Social Networks: Blend or Divide?

As an enthusiastic Instagram user, I am always ready and anxious to install updates as soon as they are released. When I first saw Instagram’s updates this week, I did not think too much of them. There are a few changes but I did not see anything that was overly exciting as far as photography is concerned. My first instinct (and hope), when I hear of an update, is usually to think that Instagram is making changes to their photo filters.

There were no filter changes but one feature that stands out for me with this update is that users can now turn on a setting that shares photo “likes” to their Facebook Timeline. At first, this did not seem like a big deal to me. However, many of my friends turned on this feature and my Facebook Ticker now seems to be full of updates pertaining to “liked” photos.

Let me explain this in a little more detail. When you see a photo that you like on Instagram, you can “like” it, indicating to the photographer that you enjoy the shot. Your “likes” get stored and you can go back and look at the images again whenever you want. This used to be kept private within Instagram, however, now we have the option to automatically share the photos that we “like” on our Facebook Timeline.

This made me think about just how much information is on Facebook:

  • We can post tweets to Facebook.
  • We can let friends know when we have watched a YouTube video on Facebook.
  • When we pin something on Pinterest, we can notify Facebook.
  • When we take a photo on Instagram (or “like” a photo on Instagram), we can have it copy to Facebook.
  • When we check-in at a Foursquare venue, we can post it to Facebook.

The list goes on and it makes me wonder why Facebook should be privy to all of this information from other social networks. When I now look in my Ticker or News Feed, it seems like a lot of the activity that I see on Facebook actually originates elsewhere. Part of me feels a sense of concern because I think that, if people get frustrated enough, they will start to block updates from other social networking sites on Facebook. Then that will defeat the purpose of sharing.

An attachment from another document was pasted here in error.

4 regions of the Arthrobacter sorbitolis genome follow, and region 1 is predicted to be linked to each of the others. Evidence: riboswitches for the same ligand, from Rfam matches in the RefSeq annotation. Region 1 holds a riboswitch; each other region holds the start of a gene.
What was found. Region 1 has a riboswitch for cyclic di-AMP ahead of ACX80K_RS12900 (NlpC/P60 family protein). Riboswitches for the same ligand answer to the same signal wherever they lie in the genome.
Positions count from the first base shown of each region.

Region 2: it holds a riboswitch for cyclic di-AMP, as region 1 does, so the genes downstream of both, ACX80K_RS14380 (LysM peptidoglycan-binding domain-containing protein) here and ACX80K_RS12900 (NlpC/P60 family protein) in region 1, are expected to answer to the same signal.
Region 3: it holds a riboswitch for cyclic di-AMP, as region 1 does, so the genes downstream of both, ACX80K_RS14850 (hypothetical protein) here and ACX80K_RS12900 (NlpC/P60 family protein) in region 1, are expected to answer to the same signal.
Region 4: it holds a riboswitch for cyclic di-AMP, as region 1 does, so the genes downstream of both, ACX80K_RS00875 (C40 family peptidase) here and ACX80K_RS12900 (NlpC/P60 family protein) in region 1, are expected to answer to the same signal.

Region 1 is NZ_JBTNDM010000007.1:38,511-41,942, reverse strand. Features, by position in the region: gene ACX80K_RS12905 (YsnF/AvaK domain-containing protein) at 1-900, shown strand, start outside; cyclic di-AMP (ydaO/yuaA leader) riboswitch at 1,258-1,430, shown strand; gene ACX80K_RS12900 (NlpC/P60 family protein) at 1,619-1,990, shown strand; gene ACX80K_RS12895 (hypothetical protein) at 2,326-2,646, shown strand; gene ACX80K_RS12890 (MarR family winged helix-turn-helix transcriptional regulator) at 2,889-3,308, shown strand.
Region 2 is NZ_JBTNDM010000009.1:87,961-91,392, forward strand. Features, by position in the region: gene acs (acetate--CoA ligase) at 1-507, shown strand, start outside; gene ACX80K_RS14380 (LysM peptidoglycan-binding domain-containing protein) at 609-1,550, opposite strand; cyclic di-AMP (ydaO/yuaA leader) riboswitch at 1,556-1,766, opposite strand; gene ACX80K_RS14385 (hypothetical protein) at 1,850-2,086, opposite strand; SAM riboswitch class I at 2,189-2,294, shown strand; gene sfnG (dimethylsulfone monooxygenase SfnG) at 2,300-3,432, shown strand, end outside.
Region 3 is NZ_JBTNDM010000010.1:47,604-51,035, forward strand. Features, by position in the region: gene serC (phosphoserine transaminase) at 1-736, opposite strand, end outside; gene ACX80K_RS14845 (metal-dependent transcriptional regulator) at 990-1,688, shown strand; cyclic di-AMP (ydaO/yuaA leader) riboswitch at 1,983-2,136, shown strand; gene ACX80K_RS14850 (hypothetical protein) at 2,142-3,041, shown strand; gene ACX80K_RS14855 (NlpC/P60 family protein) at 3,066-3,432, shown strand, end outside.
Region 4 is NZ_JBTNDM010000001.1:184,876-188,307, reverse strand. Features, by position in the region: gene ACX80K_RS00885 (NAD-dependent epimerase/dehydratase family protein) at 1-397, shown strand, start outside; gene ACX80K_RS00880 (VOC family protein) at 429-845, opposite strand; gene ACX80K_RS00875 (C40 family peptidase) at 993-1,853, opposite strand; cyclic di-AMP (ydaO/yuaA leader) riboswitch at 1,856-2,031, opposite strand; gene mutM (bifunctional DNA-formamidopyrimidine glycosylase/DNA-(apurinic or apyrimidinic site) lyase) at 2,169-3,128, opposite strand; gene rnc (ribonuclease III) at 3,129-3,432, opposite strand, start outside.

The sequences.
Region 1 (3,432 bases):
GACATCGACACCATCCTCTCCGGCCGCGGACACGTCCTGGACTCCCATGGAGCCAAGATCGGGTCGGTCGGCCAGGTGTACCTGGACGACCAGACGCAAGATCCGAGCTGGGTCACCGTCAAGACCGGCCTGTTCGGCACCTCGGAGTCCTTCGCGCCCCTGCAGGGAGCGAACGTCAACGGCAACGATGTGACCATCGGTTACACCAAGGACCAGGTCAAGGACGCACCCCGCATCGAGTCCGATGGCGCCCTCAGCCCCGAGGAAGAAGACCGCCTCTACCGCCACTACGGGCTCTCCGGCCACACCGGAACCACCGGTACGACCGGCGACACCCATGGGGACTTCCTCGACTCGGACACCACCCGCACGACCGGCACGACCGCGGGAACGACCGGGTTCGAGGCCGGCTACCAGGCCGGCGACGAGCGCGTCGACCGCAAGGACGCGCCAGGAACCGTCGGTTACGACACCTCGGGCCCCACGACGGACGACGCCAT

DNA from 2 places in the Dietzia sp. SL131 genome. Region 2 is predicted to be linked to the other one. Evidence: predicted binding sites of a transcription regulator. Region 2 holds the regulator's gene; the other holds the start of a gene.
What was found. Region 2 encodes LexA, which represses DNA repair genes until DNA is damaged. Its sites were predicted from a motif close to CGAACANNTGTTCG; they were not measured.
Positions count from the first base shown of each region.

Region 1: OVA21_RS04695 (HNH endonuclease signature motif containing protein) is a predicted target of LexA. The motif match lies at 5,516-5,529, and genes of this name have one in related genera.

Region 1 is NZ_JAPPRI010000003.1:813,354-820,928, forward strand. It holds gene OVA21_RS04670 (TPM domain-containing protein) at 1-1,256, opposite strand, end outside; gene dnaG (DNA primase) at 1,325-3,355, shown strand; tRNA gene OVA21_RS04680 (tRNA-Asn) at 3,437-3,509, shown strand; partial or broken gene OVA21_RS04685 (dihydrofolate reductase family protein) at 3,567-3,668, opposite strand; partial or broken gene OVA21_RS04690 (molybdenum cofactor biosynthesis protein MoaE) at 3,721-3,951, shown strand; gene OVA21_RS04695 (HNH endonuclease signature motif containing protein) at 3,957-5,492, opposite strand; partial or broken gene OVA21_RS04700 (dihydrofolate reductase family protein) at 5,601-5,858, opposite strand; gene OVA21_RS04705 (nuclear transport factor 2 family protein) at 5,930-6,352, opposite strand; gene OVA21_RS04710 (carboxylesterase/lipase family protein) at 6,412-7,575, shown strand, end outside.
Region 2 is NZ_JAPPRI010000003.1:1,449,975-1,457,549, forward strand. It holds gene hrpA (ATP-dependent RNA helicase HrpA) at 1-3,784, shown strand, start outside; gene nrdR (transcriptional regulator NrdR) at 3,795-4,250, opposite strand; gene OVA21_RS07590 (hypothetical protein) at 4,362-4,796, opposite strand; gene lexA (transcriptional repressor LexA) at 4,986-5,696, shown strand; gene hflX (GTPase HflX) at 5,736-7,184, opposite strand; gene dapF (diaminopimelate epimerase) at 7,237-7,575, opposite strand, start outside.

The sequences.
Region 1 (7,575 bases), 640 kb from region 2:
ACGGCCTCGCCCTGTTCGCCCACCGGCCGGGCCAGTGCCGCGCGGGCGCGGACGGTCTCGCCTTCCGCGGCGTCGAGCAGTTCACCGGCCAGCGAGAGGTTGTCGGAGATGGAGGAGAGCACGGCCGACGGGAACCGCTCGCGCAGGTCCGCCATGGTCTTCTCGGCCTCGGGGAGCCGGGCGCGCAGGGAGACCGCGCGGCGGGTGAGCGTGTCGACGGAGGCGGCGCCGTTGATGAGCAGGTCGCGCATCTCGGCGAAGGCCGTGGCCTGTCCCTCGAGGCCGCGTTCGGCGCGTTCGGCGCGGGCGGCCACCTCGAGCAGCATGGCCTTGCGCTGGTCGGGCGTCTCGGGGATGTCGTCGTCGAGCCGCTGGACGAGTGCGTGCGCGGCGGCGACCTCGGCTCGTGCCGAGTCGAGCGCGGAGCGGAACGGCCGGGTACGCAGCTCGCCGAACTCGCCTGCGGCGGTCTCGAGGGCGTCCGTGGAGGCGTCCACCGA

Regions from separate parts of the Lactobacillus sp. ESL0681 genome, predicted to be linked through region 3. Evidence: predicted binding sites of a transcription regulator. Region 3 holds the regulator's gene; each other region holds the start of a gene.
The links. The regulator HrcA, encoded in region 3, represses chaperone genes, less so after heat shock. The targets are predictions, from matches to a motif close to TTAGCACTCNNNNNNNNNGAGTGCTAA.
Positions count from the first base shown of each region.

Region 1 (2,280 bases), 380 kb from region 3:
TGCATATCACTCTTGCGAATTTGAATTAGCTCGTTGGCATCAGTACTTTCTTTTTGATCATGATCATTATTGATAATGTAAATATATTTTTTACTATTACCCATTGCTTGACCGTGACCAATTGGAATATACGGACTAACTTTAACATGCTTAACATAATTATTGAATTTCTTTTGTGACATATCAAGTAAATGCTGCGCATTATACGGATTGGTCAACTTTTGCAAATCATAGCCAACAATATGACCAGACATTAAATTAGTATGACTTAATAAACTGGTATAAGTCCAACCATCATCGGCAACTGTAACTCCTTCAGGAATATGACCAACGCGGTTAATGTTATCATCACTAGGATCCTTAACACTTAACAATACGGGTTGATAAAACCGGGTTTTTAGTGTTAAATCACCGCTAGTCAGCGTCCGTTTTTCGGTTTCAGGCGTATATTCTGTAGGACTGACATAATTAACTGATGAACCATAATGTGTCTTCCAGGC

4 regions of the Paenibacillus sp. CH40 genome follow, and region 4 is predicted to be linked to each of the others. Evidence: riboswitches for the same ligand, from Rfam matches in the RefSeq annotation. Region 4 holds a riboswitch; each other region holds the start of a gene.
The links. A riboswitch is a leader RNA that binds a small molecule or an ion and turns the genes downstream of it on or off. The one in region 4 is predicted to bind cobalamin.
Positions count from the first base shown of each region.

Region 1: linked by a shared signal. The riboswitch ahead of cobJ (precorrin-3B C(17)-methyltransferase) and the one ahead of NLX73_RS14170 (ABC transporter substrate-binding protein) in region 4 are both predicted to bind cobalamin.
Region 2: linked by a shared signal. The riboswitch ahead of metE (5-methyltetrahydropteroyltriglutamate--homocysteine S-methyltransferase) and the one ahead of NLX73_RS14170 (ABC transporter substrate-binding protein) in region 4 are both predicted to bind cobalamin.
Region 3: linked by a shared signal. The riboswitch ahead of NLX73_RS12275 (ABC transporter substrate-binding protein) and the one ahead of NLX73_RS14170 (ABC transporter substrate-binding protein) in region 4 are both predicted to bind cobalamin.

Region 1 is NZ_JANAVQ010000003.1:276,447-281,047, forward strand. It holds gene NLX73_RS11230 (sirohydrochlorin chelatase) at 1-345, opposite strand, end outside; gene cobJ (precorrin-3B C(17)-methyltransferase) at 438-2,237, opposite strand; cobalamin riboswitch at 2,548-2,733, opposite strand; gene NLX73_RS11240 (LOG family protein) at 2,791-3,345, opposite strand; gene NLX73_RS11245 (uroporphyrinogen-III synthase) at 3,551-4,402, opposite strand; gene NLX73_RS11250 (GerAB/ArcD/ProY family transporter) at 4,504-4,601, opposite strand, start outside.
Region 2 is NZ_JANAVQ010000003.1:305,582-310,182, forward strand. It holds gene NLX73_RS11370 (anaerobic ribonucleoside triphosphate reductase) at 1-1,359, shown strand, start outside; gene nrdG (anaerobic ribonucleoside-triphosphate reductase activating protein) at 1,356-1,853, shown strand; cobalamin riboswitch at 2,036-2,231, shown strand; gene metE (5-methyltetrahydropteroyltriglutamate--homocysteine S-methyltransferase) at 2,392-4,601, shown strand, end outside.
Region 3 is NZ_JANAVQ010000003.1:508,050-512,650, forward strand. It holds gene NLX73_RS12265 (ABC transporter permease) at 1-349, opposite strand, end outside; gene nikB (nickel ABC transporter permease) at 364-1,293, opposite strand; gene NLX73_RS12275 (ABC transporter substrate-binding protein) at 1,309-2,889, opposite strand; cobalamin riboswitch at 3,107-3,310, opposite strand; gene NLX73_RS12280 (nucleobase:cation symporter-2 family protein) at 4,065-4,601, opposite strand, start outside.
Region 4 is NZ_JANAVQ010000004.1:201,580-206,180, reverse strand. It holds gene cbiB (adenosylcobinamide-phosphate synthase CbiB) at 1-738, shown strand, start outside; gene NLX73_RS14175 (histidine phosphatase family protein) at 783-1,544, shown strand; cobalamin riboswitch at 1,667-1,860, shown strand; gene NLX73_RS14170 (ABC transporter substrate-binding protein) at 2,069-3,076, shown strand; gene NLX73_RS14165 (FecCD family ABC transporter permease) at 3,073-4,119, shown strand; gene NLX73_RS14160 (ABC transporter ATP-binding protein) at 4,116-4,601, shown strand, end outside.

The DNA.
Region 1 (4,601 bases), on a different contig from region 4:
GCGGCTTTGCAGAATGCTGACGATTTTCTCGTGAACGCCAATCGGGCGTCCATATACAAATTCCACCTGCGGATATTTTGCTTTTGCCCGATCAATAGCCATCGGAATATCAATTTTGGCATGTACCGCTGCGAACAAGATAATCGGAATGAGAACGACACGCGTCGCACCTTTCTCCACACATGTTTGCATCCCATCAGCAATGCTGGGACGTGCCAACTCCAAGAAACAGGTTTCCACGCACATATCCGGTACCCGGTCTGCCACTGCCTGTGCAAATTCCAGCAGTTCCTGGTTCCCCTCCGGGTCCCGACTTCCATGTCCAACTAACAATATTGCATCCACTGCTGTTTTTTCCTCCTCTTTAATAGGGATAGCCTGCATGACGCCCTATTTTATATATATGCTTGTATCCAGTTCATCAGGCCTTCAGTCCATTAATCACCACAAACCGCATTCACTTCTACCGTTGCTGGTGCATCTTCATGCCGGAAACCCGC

Is linking all activity to Facebook necessary? Is it desirable? How much is too much? Do you think that blending the networks is a good idea or would you rather see them stay separate? Let me know what you think by leaving a comment!


  • This is a topic that have been discussed for a while now.  I think your message here Lauren makes it clear that we all need to be aware of how the social sites share information.  Facebook has been called on the carpet for their privacy and has added some features to allow people to manage that better.

    However, it is still up to the individual or business to understand all of this.  So I am glad you are sharing this as the more information we can learn the better, I think, we can decide what action, if any, to take.

    I will have to say though, that my business has thrived on the sharing of information between the social sites.  It has provided an easy path for my visitors which then have turned into clients and customers.  So it is a fine line — one to always keep an eye on.

  • You’re right! It is up to the individual. I think the issue there, though, is that most FB users are not aware of all of the options that are available to them. I go through everything with a fine tooth comb but not everyone else does. People are always surprised when I tell them that Facebook actually has fairly advanced privacy features! 🙂

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